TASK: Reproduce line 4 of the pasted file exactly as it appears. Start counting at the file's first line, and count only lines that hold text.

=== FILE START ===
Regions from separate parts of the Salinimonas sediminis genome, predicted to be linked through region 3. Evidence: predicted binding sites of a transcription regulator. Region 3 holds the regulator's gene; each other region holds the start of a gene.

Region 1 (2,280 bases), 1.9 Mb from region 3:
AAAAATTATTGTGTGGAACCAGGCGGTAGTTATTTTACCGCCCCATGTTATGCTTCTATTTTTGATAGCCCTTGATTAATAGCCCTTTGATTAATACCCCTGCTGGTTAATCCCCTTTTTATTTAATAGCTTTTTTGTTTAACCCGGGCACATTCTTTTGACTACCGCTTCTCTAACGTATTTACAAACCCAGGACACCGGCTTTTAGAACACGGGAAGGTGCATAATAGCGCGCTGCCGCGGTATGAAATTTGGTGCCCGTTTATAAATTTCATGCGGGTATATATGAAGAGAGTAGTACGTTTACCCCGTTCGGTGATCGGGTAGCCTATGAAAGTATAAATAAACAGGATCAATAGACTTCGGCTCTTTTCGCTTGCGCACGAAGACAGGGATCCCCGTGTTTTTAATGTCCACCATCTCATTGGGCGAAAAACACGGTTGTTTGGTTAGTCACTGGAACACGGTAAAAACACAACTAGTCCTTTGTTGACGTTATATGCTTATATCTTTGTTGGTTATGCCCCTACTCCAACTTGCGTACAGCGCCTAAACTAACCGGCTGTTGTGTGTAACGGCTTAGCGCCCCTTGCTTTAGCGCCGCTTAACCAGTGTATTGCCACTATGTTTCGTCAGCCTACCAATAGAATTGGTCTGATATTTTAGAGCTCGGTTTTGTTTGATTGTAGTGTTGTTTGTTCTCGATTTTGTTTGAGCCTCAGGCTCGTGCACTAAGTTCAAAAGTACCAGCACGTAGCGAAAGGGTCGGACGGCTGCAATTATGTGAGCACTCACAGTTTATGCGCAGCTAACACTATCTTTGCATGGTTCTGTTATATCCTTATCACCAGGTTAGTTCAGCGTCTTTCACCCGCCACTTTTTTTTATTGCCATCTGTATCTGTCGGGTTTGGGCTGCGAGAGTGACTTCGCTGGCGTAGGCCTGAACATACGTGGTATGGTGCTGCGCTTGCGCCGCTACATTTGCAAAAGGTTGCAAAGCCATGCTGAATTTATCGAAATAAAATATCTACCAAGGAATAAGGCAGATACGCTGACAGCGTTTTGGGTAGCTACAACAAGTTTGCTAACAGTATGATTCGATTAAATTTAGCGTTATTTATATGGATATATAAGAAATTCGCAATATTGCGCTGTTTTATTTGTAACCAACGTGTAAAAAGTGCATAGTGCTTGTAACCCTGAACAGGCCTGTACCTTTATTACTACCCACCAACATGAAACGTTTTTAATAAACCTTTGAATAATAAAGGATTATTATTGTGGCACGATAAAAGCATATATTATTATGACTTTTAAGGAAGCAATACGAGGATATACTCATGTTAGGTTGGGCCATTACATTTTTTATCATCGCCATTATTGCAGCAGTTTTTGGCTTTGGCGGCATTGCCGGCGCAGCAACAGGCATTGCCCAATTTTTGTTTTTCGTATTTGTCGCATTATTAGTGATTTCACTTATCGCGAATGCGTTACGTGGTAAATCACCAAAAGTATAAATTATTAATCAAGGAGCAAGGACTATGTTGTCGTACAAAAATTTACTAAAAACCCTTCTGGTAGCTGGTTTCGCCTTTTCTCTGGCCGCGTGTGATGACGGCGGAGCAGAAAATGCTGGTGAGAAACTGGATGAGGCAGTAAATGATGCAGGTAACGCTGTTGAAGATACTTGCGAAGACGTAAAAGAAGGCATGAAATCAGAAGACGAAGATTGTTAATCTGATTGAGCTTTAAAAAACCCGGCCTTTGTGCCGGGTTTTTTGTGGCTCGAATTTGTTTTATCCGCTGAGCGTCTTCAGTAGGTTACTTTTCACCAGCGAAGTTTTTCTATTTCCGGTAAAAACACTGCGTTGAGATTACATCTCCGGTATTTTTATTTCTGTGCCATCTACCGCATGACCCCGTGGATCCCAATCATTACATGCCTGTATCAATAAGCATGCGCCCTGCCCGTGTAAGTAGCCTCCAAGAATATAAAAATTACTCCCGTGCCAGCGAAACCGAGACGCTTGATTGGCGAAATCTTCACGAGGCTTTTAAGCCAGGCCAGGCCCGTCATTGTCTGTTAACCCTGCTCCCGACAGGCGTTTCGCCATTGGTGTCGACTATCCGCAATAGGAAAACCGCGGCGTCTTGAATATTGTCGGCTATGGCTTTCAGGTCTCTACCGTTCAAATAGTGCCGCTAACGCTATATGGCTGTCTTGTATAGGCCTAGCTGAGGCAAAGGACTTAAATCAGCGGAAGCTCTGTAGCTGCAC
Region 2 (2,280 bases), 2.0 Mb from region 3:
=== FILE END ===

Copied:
Region 2 (2,280 bases), 2.0 Mb from region 3: